Food trucks that specialize in one or two core items and execute them consistently seem to have the greatest odds of success, says Kevin Higar, a director at Technomic, Inc., who spent several months traveling the country to compile a new research report on the food truck segment. "The biggest mistake I saw was operators who got carried away, who started letting their menus expand too much and tried to be all things to all people. Their food quality and their quality of execution invariably suffered," he says.
Over two years traveling the country to research food trucks for her book, Shouse came to the same conclusion. "It's crucial to find something that you do really well and specialize in that, be known for that," she says. "Incorporate it into your name, your branding, make sure everyone knows that's what you do. You can offer variations on that theme, but stick to a core offering."
Don't get too fussy
By its nature, street food is meant to be really tasty, simple, filling and affordable. Chefs trying to fancy it up as the trend gets hotter risk crossing a line, Kelley suggests. "A lot of people want to serve food that they'd want to eat, with high-end ingredients, lots of local products and complex preparations that take time to produce. When you let it get too complicated, you risk not being able to supply yourself in a way that's logistically efficient. You also risk not being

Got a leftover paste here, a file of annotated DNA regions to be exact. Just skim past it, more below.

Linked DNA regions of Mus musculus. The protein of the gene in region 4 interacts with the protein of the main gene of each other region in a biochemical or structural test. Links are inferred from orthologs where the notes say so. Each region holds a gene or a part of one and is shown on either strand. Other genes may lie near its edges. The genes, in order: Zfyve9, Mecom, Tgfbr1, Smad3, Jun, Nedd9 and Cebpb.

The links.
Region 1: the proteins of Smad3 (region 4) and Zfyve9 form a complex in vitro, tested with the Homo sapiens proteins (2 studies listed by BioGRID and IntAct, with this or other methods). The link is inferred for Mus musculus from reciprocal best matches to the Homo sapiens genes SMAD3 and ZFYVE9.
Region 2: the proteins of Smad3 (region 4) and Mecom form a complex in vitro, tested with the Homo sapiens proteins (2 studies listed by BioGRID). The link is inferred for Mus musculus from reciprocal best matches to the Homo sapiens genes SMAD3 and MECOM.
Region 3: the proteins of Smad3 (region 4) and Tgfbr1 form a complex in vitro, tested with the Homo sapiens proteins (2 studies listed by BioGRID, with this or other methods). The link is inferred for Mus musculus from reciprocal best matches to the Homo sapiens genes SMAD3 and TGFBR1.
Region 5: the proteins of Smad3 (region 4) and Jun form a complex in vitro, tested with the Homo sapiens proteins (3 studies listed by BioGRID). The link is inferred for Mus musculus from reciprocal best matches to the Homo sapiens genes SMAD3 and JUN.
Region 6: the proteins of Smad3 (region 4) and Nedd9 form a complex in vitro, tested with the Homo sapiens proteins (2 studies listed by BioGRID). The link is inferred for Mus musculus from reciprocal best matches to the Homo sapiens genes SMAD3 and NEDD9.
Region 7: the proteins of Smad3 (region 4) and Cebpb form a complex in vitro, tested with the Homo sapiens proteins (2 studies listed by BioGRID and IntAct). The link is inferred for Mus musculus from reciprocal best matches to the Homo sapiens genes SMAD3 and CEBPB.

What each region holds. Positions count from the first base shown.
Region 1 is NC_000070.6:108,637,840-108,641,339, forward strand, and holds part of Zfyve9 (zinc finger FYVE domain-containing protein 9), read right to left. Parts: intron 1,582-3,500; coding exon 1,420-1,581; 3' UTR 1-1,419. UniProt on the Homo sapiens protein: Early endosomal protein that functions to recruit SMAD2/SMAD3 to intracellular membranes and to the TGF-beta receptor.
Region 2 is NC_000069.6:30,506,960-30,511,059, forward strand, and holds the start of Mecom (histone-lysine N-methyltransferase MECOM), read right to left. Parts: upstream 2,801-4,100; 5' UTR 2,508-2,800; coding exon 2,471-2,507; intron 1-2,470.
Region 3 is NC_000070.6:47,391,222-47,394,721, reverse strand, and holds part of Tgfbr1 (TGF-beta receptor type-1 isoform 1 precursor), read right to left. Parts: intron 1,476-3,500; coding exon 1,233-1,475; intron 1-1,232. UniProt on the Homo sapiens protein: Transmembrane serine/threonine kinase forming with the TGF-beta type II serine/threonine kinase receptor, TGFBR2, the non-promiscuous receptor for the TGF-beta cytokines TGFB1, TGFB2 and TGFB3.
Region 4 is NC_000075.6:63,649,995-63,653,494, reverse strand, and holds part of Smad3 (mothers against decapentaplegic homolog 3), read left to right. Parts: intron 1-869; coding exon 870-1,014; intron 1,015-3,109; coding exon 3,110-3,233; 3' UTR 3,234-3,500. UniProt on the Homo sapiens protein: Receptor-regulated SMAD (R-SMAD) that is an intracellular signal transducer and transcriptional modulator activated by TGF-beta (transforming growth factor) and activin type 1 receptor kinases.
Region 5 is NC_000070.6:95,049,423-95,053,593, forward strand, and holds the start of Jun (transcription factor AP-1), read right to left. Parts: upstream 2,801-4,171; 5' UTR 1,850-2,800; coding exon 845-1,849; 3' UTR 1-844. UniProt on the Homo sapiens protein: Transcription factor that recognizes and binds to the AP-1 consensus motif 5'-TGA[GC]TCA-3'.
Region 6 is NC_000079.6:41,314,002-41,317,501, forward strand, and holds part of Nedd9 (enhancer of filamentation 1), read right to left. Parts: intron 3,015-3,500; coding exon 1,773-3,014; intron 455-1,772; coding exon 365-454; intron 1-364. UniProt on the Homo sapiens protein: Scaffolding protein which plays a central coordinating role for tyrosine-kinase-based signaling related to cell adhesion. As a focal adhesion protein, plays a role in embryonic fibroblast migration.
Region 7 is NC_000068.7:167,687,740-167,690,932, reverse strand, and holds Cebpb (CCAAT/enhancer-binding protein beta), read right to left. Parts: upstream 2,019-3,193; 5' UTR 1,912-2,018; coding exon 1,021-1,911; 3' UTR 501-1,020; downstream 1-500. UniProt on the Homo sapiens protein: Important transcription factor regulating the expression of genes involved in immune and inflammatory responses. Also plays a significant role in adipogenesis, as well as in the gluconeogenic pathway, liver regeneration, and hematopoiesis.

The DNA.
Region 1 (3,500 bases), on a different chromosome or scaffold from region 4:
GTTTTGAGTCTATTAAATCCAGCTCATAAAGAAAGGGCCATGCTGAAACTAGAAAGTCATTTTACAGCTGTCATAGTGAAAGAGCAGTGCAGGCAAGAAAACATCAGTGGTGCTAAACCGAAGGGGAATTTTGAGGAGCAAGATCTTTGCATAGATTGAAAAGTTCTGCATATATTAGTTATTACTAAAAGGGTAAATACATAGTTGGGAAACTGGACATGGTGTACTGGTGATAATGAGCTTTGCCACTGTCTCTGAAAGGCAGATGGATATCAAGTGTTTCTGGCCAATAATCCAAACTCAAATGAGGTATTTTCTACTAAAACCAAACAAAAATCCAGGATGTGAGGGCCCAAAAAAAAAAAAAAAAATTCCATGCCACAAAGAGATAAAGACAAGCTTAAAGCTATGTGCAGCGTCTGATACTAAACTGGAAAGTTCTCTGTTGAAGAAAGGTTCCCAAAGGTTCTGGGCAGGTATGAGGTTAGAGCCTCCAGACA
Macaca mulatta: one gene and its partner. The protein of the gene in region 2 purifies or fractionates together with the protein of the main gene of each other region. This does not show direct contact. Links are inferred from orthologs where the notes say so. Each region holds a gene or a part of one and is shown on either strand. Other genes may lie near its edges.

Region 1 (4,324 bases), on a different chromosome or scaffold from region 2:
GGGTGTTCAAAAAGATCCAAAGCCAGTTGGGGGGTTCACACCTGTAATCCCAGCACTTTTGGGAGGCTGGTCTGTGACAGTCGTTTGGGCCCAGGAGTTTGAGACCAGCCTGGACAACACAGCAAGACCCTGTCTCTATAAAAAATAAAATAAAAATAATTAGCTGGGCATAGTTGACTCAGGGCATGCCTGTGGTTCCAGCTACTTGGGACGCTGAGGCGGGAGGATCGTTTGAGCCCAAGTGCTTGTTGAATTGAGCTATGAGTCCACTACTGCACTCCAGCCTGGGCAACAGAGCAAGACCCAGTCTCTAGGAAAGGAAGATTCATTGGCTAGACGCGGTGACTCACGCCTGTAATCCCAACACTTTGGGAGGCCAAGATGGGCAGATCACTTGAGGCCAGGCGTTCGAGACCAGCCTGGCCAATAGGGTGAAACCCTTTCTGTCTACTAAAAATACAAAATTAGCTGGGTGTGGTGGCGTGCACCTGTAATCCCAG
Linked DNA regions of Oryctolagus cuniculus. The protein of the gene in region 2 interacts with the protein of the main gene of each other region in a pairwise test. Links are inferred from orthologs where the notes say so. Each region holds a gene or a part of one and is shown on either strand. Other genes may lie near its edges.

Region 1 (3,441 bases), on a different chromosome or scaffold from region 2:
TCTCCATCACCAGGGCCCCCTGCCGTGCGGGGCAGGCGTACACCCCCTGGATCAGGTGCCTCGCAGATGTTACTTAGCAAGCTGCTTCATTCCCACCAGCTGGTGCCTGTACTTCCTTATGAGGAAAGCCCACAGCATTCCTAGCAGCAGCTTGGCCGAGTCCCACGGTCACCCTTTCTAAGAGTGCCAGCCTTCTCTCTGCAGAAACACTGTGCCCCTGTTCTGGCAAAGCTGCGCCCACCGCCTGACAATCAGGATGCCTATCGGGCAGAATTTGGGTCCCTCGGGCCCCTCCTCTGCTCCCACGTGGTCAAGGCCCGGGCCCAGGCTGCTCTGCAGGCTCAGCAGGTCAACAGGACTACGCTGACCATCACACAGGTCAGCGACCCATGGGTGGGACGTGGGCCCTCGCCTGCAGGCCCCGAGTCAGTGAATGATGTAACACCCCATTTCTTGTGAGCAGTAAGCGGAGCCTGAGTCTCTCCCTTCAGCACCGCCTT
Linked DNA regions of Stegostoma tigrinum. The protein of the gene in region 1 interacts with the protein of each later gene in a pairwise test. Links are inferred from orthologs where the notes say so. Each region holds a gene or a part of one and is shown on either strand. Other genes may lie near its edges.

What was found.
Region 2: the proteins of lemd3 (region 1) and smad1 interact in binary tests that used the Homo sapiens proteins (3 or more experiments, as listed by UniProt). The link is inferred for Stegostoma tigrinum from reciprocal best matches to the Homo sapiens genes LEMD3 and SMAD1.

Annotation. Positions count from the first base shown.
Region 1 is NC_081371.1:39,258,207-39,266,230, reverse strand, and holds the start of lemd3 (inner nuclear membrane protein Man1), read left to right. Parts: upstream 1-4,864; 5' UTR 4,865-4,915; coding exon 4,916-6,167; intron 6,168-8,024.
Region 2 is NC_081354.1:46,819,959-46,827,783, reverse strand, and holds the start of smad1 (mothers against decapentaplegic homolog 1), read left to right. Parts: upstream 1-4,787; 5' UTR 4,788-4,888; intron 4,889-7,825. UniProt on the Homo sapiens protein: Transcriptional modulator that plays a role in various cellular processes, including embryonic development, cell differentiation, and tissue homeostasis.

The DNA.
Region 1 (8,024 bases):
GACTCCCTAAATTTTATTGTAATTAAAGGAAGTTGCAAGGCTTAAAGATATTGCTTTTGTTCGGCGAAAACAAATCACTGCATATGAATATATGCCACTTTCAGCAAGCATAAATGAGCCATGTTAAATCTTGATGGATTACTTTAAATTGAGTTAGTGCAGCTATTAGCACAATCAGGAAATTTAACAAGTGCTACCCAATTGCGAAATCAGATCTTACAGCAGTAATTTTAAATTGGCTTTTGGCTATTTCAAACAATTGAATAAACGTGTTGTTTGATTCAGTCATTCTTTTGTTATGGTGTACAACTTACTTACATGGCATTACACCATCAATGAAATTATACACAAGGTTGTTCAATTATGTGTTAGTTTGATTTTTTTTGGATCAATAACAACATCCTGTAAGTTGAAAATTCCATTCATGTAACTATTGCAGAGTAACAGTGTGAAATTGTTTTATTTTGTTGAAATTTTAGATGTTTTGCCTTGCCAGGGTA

able to actually serve efficiently or affordably."
Don't rip off someone else's idea
When Kogi, a food truck specializing in Korean-Mexican fusion street food, appeared on the scene and created a giant buzz among Los Angeles foodies, countless imitators appeared overnight hawking Korean barbecue tacos.